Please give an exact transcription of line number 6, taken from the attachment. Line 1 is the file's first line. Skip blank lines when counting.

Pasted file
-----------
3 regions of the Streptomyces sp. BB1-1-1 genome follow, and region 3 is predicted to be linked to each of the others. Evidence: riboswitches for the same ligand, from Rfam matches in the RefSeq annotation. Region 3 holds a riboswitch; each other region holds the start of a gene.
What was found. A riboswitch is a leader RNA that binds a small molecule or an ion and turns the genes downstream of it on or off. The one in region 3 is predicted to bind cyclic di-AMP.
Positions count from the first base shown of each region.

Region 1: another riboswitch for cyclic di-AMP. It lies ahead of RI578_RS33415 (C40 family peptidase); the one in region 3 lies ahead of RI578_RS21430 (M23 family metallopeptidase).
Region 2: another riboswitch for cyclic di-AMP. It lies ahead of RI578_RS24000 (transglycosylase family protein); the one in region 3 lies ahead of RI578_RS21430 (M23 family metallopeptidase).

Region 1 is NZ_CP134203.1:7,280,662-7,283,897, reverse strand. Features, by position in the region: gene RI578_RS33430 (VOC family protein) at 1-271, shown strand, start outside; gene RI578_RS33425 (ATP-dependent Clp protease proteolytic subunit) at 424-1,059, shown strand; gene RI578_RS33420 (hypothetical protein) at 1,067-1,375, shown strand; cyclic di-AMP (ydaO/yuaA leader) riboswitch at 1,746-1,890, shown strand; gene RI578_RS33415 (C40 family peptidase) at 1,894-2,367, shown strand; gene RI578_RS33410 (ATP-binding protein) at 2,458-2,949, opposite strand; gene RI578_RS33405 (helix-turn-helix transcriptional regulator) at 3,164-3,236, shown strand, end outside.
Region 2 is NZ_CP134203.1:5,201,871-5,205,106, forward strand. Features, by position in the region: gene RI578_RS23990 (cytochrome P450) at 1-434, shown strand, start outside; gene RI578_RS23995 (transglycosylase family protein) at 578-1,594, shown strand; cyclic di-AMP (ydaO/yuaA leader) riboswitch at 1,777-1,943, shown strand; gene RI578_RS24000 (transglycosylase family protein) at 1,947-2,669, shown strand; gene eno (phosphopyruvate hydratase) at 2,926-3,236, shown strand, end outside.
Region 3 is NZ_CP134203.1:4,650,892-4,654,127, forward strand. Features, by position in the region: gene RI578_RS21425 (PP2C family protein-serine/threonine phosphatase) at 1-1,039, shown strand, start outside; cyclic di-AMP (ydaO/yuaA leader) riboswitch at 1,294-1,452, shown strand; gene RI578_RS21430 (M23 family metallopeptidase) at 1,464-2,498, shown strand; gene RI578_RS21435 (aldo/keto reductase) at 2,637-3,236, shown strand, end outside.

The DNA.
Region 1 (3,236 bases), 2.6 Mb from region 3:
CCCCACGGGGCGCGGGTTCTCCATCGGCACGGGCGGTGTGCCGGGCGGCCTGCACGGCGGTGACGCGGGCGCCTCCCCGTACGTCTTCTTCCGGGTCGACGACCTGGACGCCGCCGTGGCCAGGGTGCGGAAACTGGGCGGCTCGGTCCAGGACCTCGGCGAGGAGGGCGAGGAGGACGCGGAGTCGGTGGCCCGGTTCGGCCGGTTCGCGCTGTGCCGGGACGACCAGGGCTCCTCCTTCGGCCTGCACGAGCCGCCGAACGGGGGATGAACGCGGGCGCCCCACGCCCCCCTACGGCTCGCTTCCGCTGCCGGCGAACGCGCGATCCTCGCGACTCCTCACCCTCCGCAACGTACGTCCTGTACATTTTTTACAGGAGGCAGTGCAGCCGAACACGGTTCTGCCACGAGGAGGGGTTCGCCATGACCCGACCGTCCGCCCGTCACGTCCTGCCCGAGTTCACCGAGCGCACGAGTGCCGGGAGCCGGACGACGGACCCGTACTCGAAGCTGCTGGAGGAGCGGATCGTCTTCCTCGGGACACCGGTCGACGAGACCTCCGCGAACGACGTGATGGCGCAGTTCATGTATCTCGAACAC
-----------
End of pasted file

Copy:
Region 1 is NZ_CP134203.1:7,280,662-7,283,897, reverse strand. Features, by position in the region: gene RI578_RS33430 (VOC family protein) at 1-271, shown strand, start outside; gene RI578_RS33425 (ATP-dependent Clp protease proteolytic subunit) at 424-1,059, shown strand; gene RI578_RS33420 (hypothetical protein) at 1,067-1,375, shown strand; cyclic di-AMP (ydaO/yuaA leader) riboswitch at 1,746-1,890, shown strand; gene RI578_RS33415 (C40 family peptidase) at 1,894-2,367, shown strand; gene RI578_RS33410 (ATP-binding protein) at 2,458-2,949, opposite strand; gene RI578_RS33405 (helix-turn-helix transcriptional regulator) at 3,164-3,236, shown strand, end outside.